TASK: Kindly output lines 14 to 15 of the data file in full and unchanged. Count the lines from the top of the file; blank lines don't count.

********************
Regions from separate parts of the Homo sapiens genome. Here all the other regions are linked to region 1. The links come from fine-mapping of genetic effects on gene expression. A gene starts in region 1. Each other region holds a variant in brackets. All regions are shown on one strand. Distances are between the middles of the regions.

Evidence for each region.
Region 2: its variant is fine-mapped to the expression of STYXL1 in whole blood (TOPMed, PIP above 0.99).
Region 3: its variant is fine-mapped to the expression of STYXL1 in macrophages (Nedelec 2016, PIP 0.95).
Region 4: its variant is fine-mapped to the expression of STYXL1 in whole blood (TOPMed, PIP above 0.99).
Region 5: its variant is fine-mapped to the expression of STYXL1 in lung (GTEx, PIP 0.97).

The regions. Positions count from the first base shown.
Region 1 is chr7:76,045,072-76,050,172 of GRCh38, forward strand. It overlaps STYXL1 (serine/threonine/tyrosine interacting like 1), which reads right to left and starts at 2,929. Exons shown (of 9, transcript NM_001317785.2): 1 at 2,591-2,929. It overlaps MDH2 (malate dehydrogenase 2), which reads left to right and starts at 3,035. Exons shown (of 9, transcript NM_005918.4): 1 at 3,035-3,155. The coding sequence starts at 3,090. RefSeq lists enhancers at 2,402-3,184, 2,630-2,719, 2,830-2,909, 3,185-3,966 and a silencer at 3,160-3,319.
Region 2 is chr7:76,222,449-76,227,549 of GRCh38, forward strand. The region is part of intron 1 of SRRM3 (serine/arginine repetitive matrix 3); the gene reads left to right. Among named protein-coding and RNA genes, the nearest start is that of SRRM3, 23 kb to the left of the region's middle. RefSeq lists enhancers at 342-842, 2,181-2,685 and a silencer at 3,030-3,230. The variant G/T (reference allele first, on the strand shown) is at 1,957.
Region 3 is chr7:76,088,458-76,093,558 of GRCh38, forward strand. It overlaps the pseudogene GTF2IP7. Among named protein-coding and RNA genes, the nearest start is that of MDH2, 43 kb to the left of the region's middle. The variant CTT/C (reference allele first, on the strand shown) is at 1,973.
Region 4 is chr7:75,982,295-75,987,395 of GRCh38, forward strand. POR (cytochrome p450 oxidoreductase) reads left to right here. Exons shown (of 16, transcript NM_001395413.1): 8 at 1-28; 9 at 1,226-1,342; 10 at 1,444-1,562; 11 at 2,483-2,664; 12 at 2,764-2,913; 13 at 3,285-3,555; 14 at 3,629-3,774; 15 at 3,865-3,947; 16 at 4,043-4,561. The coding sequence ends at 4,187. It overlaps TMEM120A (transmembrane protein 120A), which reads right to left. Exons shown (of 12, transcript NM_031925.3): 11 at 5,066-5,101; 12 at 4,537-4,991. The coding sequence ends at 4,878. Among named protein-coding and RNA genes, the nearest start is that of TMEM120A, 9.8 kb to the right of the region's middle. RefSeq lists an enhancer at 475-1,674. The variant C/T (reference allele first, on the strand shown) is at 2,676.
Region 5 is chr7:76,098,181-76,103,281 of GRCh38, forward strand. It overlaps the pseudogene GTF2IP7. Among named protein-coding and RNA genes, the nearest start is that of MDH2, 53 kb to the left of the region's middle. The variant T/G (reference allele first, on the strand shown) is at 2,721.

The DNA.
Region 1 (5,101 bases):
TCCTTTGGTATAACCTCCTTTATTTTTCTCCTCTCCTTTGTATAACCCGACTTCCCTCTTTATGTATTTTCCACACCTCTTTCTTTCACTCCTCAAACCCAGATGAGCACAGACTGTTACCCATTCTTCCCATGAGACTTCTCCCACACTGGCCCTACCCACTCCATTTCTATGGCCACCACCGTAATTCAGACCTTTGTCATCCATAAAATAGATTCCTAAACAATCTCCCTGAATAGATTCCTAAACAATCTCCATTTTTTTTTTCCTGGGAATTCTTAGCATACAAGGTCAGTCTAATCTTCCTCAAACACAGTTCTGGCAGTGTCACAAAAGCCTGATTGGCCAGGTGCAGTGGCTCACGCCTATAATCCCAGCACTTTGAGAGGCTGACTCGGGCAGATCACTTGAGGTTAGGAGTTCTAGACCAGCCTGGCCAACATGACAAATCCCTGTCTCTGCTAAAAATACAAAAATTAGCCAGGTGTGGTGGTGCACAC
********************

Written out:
Region 1 (5,101 bases):
TCCTTTGGTATAACCTCCTTTATTTTTCTCCTCTCCTTTGTATAACCCGACTTCCCTCTTTATGTATTTTCCACACCTCTTTCTTTCACTCCTCAAACCCAGATGAGCACAGACTGTTACCCATTCTTCCCATGAGACTTCTCCCACACTGGCCCTACCCACTCCATTTCTATGGCCACCACCGTAATTCAGACCTTTGTCATCCATAAAATAGATTCCTAAACAATCTCCCTGAATAGATTCCTAAACAATCTCCATTTTTTTTTTCCTGGGAATTCTTAGCATACAAGGTCAGTCTAATCTTCCTCAAACACAGTTCTGGCAGTGTCACAAAAGCCTGATTGGCCAGGTGCAGTGGCTCACGCCTATAATCCCAGCACTTTGAGAGGCTGACTCGGGCAGATCACTTGAGGTTAGGAGTTCTAGACCAGCCTGGCCAACATGACAAATCCCTGTCTCTGCTAAAAATACAAAAATTAGCCAGGTGTGGTGGTGCACAC